Transatomic Power

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A New Way to Do Nuclear GARETH COOK; New Yorker; 13 Jun 2013

Can Nuclear Energy Save the World? Brookings Institution; 12 Dec 2014

Nuclear engineers Leslie Dewan and Mark Massie share their progress on creating safer and more efficient nuclear energy technologies to power the world and address the looming threat of climate change.

Leslie and Mark's Old/New Idea Josh Freed; Brookings Institute; 12 Dec 2014

TECHNICAL WHITE PAPER V 1.0.3 MARCH 2016 (from Internet Archive)

Transatomic Power’s advanced molten salt reactor consumes spent nuclear fuel cleanly and completely, unlocking vast amounts of cheap, carbon-free energy. It solves four of the most pressing problems facing the nuclear industry: ecological stewardship, public safety, nonproliferation, and cost-efficiency. Only an advanced reactor that meets all four goals at once can truly change the game and allow for broad adoption of nuclear power.
Section 1 of this white paper briefly reviews the molten salt reactor concept, and then explains the key technology innovations in the TAP reactor design. Section 2 describes the reactor itself – including the nuclear island layout, fuel composition, moderator, materials, and the system’s neutronics and waste stream – and examines the technology in more detail. The next sections focus on the benefits that this new design enables: Section 3 discusses improved inherent safety, Section 4 describes the lower cost, Section 5 explains how the TAP reactor reduces waste storage times and lowers the hurdle for a new waste repository, and Section 6 analyzes the anti-proliferation benefits. In Sections 7 and 8, we explain why we chose this design pathway instead of a fast-spectrum or thorium-fueled reactor. Section 9 describes likely future advances to the reactor design and the benefits these will enable. Section 10, the conclusion, summarizes our analysis.

July 2016 white paper

Molten salt reactor neutronics data released World Nuclear News; 8 Jul 2016

Transatomic Power Corporation has released technical information on the design of its molten salt reactor (MSR), which it says offers multiple advantages over existing generation technologies. The technical white paper issued by the Cambridge, Massachusetts-based company outlines how its 1250 MWth reactor design - the TAP MSR - uses the properties of its liquid fuel to increase fuel utilization while decreasing the overall amount of waste produced.

press release 6 Jul 2016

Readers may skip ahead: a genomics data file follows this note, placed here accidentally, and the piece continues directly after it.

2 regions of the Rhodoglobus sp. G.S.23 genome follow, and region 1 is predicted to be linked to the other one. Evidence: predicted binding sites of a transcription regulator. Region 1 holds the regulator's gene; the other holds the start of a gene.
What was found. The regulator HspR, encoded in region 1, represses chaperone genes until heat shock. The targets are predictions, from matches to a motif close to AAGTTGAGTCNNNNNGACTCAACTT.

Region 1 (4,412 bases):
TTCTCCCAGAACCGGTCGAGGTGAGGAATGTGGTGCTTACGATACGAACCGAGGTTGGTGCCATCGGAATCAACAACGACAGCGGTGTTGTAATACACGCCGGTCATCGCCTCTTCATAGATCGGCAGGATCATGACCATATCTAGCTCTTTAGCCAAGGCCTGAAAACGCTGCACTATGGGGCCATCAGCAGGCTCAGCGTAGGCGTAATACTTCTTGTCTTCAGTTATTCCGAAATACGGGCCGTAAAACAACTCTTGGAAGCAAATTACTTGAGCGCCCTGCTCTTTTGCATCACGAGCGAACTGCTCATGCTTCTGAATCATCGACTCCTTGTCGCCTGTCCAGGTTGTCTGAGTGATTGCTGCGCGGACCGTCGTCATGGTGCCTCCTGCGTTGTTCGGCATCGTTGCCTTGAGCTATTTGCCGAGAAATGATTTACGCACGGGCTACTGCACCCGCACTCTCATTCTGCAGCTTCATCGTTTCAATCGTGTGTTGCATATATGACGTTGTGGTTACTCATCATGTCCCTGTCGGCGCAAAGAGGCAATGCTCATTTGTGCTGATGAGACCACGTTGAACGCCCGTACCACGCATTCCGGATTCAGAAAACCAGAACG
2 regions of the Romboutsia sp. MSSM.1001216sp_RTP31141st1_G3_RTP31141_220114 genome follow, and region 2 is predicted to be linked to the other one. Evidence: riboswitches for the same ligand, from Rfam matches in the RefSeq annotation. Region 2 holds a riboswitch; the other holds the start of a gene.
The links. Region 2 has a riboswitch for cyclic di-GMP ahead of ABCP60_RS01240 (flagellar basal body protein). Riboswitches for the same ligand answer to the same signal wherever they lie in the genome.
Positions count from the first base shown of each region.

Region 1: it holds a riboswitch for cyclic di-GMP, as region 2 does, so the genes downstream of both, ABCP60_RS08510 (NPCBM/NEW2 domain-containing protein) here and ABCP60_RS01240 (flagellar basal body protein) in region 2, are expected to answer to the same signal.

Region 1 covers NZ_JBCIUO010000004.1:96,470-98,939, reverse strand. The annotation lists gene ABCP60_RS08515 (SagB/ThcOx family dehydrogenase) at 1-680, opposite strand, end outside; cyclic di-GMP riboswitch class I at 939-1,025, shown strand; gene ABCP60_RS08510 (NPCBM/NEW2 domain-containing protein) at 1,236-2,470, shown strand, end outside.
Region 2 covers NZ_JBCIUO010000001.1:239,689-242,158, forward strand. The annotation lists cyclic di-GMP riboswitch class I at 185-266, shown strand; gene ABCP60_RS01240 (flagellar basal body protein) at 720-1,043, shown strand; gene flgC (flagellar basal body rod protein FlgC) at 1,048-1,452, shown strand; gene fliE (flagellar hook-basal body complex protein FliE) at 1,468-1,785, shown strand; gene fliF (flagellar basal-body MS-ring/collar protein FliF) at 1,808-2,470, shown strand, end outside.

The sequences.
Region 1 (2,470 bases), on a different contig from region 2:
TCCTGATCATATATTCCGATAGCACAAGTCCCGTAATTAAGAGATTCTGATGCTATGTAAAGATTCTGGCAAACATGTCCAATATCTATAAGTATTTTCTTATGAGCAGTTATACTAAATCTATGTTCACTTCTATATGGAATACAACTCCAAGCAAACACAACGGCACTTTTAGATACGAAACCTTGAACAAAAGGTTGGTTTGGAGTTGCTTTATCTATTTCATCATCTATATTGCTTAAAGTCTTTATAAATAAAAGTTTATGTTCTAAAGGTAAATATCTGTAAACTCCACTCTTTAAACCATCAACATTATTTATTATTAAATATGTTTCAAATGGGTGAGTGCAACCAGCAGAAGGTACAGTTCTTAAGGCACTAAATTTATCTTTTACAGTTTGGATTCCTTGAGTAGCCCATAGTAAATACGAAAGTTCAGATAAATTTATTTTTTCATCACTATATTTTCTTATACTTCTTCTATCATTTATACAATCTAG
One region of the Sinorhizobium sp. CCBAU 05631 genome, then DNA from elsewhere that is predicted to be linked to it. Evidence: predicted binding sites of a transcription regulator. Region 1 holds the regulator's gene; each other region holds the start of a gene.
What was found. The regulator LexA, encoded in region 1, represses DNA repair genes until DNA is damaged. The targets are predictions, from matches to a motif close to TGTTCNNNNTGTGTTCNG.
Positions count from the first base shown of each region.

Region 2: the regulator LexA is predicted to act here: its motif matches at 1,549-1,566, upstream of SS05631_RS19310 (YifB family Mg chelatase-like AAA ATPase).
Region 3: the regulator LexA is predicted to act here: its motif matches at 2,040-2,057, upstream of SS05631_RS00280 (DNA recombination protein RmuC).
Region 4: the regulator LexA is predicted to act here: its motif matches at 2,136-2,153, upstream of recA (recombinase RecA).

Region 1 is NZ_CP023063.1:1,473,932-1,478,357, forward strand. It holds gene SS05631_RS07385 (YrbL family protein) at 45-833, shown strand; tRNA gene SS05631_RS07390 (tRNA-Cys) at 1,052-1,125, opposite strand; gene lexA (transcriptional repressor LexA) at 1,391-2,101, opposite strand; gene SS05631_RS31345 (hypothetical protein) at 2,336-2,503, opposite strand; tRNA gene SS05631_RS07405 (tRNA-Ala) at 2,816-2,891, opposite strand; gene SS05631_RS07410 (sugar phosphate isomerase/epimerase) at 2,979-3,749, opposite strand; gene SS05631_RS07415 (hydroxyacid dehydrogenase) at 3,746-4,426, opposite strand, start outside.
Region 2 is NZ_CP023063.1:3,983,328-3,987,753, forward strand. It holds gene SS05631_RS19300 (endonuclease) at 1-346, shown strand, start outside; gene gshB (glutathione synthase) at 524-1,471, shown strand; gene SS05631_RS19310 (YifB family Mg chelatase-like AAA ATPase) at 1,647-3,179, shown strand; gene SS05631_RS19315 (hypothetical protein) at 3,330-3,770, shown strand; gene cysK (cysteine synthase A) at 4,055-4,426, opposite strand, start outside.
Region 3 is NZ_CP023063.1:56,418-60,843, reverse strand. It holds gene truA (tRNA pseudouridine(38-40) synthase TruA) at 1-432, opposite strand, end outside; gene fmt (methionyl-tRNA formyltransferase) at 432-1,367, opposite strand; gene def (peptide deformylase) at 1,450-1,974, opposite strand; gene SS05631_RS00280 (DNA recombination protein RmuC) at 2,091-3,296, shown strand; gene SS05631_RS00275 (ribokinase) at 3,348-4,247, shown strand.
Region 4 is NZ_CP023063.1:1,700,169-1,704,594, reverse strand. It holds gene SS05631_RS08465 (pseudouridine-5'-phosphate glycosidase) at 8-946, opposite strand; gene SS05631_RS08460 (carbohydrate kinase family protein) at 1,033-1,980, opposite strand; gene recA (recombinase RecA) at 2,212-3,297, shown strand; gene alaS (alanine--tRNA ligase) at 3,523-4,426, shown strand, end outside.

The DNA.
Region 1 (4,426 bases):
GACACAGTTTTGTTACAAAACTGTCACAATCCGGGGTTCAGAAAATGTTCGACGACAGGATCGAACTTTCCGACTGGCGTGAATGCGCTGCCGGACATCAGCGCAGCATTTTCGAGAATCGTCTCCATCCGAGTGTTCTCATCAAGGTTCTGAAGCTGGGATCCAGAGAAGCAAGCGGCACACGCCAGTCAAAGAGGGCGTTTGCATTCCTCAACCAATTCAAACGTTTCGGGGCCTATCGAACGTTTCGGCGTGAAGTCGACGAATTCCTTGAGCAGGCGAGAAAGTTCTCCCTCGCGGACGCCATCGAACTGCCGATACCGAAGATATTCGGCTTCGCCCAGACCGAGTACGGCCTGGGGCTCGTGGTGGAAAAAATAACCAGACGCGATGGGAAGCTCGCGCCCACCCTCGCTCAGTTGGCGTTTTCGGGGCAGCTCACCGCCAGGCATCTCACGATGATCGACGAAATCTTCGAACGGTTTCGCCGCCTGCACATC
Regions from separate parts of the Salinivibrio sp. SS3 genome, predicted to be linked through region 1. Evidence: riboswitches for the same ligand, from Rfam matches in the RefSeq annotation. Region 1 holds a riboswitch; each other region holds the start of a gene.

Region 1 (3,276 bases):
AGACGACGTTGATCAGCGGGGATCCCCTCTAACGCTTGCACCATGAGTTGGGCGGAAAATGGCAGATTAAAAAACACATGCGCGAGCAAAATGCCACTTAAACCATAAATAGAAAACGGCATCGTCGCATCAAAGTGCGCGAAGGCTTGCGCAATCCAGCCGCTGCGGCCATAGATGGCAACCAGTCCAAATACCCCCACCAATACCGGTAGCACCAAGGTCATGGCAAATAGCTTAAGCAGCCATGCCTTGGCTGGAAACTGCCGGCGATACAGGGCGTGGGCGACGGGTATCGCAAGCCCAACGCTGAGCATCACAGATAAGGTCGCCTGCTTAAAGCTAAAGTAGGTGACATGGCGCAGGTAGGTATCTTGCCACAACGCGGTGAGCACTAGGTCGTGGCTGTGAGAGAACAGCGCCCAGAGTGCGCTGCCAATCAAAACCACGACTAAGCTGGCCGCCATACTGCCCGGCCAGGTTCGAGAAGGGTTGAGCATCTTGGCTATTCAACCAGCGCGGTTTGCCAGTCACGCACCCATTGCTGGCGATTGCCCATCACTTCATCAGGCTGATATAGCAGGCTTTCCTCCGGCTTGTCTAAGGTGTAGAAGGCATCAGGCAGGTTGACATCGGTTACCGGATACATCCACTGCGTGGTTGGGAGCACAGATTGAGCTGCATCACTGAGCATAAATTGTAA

Transatomic Power Corporation today released a new technical white paper detailing its ground-breaking nuclear reactor design, an unprecedented step for an early-stage nuclear reactor developer. The paper, which was posted to the company’s website, provides an in-depth look at the science underlying the core design, and further demonstrates its multiple advantages over existing power generation technologies.

white paper (from Internet Archive)

Transatomic Power’s advanced molten salt reactor unlocks clean, safe, and low-cost nuclear energy from both spent nuclear fuel and fresh uranium. Our revolutionary design allows us to achieve a high fuel burnup in a compact system, solve the nuclear industry’s most pressing problems, and clear the way for advanced nuclear power’s global deployment.

Nov 2016 white paper

neutronics white paper

For nuclear energy to be a viable source of baseload power, new nuclear reactor designs must address existing concerns about waste storage by increasing fuel utilization and reducing overall waste production. This paper outlines the ways in which the Transatomic Power 1250 MWth molten salt reactor design takes advantage of its liquid fuel in order to address these challenges. By employing continuous fission product removal and core geometry modification, the TAP MSR achieves more than twice the fuel utilization of light water reactors (LWRs). When using 5% enriched uranium – the maximum enrichment readily available in the current supply chain – this increased efficiency leads to an approximate 53% waste reduction compared to LWRs. Using higher enrichments, up to the 20% Low Enriched Uranium (LEU) limit, this reduction reaches 83%.

Nuclear Energy Startup Transatomic Backtracks on Key Promises James Temple; MIT Technology Review; 24 Feb 2017

Nuclear energy startup Transatomic Power has backed away from bold claims for its advanced reactor technology after an informal review by MIT professors highlighted serious errors in the company’s calculations
In a white paper published in March 2014, the company proclaimed its reactor "can generate up to 75 times more electricity per ton of mined uranium than a light-water reactor."
But in a paper on its site dated November 2016, the company downgraded “75 times” to "more than twice." In addition, it now specifies that the design “does not reduce existing stockpiles of spent nuclear fuel,” or use them as its fuel source. The promise of recycling nuclear waste, which poses tricky storage and proliferation challenges, was a key initial promise of the company